Spiritual tradition and physical heritage are simultaneously disintegrating in Romania.
Time and modernization are beginning to undermine centuries-old traditions preserved in tiny villages, in communities of only a few houses, as well as the bastions of the communist era’s enforced industrialization, which became part and parcel of Romania’s recent history.
Those living in the 'reservations of forgetting' blend with nature, exhibiting a humility inherited through generations. They are living out their last days in evident equality of closeness to nature. Helped by time's decay, they are diligently pulling down the absurd edifices of the environment that was inflicted on them. In the manner of termites, they carry away small pieces of immense concrete constructions on the rickety carts of poverty.
They pick through reinforced concrete frames of former factory monsters, power stations and furnaces, dismantling monuments of formerly enforced modernization which have corroded into a stage set.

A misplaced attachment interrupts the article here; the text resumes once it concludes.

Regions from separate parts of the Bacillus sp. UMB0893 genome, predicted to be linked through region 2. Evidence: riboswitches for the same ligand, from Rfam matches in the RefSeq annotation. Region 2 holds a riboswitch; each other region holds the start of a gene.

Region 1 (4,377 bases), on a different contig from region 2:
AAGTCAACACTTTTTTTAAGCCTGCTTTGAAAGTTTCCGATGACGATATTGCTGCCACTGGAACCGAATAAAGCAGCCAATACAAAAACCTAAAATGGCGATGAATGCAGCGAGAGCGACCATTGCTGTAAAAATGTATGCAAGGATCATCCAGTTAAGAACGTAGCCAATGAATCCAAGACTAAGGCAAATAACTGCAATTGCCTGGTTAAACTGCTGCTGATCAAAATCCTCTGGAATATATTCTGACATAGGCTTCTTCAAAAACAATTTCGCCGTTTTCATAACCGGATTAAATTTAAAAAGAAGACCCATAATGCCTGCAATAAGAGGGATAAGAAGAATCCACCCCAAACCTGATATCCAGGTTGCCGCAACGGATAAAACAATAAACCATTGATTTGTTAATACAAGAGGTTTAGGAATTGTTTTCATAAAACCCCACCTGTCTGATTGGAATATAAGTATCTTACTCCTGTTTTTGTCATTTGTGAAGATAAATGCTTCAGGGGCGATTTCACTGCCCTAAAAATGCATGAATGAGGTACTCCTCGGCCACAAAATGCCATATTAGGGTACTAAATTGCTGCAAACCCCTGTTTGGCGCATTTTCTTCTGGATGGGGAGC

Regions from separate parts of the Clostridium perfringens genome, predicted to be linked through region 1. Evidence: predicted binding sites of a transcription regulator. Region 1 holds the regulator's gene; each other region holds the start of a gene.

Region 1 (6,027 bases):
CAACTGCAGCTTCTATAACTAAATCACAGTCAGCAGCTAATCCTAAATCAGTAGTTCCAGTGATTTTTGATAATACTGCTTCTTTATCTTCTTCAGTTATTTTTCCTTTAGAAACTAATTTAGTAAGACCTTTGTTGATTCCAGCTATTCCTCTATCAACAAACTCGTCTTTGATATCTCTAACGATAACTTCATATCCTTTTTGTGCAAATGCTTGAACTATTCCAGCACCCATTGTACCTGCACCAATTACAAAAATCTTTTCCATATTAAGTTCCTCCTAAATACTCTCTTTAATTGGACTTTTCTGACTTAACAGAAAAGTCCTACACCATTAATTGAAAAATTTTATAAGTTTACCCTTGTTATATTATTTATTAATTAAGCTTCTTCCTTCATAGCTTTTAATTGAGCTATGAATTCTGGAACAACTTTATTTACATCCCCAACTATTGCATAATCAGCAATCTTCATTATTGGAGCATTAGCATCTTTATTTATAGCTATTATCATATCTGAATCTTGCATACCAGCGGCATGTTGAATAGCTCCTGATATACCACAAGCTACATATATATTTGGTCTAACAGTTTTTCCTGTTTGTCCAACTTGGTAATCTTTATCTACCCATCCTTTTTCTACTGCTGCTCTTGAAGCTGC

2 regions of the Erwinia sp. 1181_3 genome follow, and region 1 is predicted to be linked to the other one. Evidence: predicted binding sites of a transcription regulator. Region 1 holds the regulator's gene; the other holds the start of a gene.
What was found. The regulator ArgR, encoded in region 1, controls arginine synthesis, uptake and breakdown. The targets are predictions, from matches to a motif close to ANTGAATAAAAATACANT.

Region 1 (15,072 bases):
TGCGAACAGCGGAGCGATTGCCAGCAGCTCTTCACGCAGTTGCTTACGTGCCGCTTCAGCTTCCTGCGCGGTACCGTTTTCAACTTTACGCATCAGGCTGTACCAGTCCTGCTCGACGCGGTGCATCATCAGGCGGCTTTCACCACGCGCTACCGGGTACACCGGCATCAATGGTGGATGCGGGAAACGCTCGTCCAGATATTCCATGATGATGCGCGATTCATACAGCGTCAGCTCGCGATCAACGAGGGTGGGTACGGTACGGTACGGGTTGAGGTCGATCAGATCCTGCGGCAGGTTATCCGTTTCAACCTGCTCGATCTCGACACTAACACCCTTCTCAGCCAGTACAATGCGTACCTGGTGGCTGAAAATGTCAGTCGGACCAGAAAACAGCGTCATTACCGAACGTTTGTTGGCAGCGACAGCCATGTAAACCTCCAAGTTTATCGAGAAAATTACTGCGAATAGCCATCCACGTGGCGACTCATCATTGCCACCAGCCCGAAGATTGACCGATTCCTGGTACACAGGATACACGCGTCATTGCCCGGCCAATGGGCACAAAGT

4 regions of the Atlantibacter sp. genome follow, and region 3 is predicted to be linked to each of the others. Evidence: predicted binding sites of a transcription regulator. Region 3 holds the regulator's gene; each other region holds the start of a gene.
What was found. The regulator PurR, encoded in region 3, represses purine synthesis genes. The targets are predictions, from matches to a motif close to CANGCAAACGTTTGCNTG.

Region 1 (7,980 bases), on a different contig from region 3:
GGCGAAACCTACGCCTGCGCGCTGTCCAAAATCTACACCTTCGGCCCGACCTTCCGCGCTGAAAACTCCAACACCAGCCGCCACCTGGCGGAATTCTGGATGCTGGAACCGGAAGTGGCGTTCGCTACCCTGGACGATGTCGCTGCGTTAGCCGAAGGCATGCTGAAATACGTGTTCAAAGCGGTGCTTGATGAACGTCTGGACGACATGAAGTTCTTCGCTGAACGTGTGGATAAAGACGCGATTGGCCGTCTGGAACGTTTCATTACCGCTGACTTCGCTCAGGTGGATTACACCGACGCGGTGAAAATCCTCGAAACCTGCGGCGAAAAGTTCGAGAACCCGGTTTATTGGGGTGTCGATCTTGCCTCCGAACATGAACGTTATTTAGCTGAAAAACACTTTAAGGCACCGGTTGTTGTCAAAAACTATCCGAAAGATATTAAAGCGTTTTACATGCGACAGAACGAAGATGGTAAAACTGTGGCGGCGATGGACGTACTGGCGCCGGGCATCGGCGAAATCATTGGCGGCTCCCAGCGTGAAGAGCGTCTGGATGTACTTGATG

One year ago, I began photographing the scenes of a world irreversibly decaying, the transformation of a Balkan country surviving the region’s hardest dictatorship. In essence, I am recording two intertwined stories: the physical environment after the fall, and the resilience of humanity struggling to persevere.
— Tamas Dezso
A series of portraits from Ethiopia intended to increase the visibility of the inhabitants of a land rife with forced resettlements — and also to promote reflection about the identity of a culture in the process of irreversible change.
These somewhat disorientating landscape photographs by Irish photographer
Meet Stas and Vlad, the best twins in Bobruysk, Belarus. Not strange enough for you—how about the best welder? The best milkmaid? The best couple in love? These deadpan portraits offer a fascinating look at Belarus and what remains of the USSR.